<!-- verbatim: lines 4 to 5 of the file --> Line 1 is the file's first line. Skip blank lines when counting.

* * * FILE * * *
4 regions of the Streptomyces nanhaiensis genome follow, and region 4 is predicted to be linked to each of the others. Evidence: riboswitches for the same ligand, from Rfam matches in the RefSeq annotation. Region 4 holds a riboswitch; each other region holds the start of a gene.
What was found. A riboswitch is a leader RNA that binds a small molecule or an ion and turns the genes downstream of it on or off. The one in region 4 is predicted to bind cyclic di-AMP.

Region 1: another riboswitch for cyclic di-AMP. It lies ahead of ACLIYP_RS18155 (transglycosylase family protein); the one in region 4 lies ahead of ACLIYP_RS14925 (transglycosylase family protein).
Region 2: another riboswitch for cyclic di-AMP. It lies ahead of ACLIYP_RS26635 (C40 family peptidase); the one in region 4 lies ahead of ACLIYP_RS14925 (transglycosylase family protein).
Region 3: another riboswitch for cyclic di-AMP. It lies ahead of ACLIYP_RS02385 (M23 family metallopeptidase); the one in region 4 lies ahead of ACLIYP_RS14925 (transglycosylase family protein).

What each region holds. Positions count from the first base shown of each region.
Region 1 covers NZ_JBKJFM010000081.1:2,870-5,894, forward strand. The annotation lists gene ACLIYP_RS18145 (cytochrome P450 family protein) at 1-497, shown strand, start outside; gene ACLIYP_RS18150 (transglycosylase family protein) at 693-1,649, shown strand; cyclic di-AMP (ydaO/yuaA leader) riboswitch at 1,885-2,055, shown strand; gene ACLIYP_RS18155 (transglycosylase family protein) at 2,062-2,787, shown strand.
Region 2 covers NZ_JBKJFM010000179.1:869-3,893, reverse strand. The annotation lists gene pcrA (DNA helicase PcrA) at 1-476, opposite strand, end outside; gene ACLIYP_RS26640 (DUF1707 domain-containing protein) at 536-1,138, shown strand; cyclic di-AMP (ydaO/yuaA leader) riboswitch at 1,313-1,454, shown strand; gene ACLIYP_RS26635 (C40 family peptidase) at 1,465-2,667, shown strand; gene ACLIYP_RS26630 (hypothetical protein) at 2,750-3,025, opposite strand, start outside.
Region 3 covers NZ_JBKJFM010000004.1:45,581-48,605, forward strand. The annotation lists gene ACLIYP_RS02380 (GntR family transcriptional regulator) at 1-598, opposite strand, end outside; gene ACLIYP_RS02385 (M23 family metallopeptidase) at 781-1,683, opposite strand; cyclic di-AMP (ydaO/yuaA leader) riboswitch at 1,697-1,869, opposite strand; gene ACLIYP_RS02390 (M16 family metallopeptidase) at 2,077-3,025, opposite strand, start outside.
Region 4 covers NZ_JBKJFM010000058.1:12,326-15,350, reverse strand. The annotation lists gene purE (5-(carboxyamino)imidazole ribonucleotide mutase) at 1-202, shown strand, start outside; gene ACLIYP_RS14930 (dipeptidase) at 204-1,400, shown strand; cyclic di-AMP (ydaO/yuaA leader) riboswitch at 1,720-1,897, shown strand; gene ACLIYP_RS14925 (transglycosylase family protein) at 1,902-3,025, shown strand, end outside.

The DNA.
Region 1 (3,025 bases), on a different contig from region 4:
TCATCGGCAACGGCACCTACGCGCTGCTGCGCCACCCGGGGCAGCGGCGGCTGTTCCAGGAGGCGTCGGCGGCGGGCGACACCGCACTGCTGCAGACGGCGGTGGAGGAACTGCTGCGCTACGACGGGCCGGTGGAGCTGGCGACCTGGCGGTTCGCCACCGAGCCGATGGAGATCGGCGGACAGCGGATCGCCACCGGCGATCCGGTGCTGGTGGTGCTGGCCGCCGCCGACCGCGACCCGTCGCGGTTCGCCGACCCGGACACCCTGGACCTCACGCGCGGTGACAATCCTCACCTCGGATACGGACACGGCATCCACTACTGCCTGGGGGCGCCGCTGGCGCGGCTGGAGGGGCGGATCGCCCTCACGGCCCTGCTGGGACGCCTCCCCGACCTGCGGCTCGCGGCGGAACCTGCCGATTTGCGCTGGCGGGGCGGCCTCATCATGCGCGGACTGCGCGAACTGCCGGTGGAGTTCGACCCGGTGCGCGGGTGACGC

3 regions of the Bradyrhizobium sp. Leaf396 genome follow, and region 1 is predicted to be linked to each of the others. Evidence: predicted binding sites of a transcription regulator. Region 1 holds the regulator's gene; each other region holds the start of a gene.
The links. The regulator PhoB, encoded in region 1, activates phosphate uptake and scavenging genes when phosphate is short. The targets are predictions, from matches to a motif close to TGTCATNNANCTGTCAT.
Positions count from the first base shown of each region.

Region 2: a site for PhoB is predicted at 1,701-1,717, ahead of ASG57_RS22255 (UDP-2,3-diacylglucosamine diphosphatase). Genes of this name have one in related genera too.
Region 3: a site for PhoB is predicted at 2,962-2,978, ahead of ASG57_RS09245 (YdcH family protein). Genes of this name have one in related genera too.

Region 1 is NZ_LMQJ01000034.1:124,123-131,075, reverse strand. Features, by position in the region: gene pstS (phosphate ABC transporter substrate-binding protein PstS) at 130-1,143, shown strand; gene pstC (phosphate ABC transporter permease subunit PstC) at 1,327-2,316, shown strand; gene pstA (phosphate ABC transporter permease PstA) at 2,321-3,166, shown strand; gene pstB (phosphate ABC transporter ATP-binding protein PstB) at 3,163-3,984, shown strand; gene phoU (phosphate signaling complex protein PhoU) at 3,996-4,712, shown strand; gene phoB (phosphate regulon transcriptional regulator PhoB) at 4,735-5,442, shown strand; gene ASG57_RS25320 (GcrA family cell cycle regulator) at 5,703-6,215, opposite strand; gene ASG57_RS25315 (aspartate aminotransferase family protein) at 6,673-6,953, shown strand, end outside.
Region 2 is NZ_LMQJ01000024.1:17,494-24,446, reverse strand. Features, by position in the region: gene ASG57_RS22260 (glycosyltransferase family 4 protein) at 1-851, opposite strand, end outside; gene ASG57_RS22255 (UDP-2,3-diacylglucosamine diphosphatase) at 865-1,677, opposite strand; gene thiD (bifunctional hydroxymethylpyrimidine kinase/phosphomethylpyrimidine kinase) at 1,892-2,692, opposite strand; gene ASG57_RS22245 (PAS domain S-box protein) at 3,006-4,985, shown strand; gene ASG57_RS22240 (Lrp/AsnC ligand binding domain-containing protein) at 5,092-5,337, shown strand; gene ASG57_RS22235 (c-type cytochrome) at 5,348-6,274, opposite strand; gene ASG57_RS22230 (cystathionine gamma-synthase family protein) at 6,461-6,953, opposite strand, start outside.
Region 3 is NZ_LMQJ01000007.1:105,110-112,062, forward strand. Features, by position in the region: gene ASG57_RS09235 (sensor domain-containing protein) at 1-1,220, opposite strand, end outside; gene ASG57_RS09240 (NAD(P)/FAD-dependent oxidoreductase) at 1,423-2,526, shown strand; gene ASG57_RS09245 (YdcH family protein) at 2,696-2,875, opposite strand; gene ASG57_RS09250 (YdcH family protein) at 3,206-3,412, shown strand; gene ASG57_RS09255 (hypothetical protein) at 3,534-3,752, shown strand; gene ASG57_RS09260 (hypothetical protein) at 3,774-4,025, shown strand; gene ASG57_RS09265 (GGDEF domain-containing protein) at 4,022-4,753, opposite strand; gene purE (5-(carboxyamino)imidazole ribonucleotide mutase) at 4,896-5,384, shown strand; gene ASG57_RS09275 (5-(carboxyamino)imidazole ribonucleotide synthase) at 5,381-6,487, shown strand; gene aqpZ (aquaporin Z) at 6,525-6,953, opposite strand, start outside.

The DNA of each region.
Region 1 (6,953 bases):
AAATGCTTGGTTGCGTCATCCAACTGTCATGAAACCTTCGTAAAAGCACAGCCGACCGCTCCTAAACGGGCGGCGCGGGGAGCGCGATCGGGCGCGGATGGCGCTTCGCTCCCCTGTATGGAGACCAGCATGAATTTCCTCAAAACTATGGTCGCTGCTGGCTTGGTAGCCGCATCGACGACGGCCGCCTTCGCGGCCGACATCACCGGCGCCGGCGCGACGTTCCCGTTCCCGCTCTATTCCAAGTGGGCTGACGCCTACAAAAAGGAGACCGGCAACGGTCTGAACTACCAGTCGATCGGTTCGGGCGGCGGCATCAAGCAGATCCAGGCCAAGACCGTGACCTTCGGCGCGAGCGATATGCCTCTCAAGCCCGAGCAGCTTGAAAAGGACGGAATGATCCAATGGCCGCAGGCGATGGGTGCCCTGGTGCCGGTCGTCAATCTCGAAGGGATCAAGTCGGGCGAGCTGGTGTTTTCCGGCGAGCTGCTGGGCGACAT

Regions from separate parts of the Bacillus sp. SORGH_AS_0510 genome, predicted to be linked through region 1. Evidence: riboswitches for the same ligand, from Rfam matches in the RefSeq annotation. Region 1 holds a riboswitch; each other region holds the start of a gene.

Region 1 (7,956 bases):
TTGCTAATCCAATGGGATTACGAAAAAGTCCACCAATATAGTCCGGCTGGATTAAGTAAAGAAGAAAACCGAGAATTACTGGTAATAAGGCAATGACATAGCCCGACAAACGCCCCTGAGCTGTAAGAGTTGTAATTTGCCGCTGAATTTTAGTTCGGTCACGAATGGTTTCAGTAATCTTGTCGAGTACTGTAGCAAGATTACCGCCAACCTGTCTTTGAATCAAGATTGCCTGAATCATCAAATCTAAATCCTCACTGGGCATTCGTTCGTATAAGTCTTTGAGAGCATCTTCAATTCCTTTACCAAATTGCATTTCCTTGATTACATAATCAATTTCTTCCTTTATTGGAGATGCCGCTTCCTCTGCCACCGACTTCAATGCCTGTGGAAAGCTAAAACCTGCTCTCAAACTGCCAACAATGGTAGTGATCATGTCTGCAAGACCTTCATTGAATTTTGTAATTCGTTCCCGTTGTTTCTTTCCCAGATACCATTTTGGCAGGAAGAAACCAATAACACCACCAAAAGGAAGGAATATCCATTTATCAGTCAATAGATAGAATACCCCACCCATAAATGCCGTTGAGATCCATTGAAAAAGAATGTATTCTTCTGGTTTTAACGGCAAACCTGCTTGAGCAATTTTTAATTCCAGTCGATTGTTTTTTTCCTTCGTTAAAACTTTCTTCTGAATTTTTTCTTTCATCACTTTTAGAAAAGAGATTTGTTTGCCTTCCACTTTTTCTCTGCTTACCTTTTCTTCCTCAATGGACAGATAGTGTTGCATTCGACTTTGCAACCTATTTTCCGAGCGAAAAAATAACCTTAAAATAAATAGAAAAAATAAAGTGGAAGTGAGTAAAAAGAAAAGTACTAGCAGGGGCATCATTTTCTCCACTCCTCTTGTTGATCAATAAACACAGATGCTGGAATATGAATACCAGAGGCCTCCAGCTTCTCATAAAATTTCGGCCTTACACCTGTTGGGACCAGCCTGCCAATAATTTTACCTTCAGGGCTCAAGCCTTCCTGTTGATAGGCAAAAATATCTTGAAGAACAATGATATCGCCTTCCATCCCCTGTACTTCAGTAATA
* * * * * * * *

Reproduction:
Region 2: another riboswitch for cyclic di-AMP. It lies ahead of ACLIYP_RS26635 (C40 family peptidase); the one in region 4 lies ahead of ACLIYP_RS14925 (transglycosylase family protein).
Region 3: another riboswitch for cyclic di-AMP. It lies ahead of ACLIYP_RS02385 (M23 family metallopeptidase); the one in region 4 lies ahead of ACLIYP_RS14925 (transglycosylase family protein).